Once again, we celebrate July 4th as the anniversary of the day 235 years ago that we declared independence, founding a nation based on the beliefs that all people are created equal and that prizes liberty and justice.
This July 4th finds us with service men and women fighting for those same ideals. They will be celebrating this anniversary of American Independence in other countries, carrying with them the creed that all men and women are created equal and endowed with the inalienable rights to life, liberty and the pursuit of happiness. Recently, President Obama announced a drawback of our troops in Afghanistan. Some of those troops will continue with their military careers, while others will transition to civilian life as veterans.
I urge Marylanders to be proactive in welcoming home our newly-returned veterans and to participate in helping them to transition and readjust to civilian life. Many veterans do not even realize they've been injured until after they have been home for awhile and discover a host of health issues that went unnoticed or were ignored during their service. Readjusting to civilian life also brings its own set of challenges. Clinicians at the VA Maryland Health Care System are trained to recognize the health issues caused by environmental exposures and service-related situations that can affect these returning veterans.
More than 14,000 newly-returned veterans are currently enrolled in the VA Maryland Health Care System. The surge that was deployed earlier this year is expected to return, adding to these numbers. I encourage you to remind a returning combat veteran that they are eligible for cost-free medical care from the VA for conditions related to their service for five years after the date of their discharge. Throughout the VA Maryland Health Care System, we are dedicated to ensuring that all returning veterans receive the highest quality of care in a timely manner. If you know a returning veteran, please urge them to enroll for VA health care by calling 1-800-463-6295, ext. 7259.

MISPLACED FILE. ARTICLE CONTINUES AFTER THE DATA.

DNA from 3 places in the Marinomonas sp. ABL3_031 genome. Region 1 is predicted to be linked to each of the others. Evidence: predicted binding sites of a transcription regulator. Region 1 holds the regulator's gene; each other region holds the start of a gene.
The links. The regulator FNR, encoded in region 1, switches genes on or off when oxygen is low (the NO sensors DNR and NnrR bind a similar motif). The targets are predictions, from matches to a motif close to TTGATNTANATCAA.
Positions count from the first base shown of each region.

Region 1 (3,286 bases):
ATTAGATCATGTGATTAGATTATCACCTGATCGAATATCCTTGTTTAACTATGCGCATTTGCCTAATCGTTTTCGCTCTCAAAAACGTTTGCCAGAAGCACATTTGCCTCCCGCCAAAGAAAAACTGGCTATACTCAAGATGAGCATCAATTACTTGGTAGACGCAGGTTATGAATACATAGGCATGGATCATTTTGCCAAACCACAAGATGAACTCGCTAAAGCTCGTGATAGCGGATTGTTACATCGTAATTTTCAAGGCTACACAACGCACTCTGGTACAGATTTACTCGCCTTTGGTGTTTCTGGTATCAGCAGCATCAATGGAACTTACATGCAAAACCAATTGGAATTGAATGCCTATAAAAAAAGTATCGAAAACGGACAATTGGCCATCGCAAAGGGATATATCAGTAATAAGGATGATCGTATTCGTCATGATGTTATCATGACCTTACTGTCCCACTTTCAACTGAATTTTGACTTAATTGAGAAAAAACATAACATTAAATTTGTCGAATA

It's often difficult for veterans with emotional or behavioral problems to seek the help they need and deserve because they often feel ashamed and view their suffering as a form of weakness. The best way to thank a veteran for his or her service is by assuring them that any health issue can be treated effectively and that enrolling for VA health care benefits may be the best gift they can give their families.
As we sit in our backyards watching fireflies rise and fireworks explode this Independence Day, remember that freedom is not free. Thank our veterans and their families for their sacrifice and service, fly Old Glory, and think about calling your nearest VA Medical Center to visit or volunteer.
Dennis H. Smith
Director, VA Maryland Health Care System
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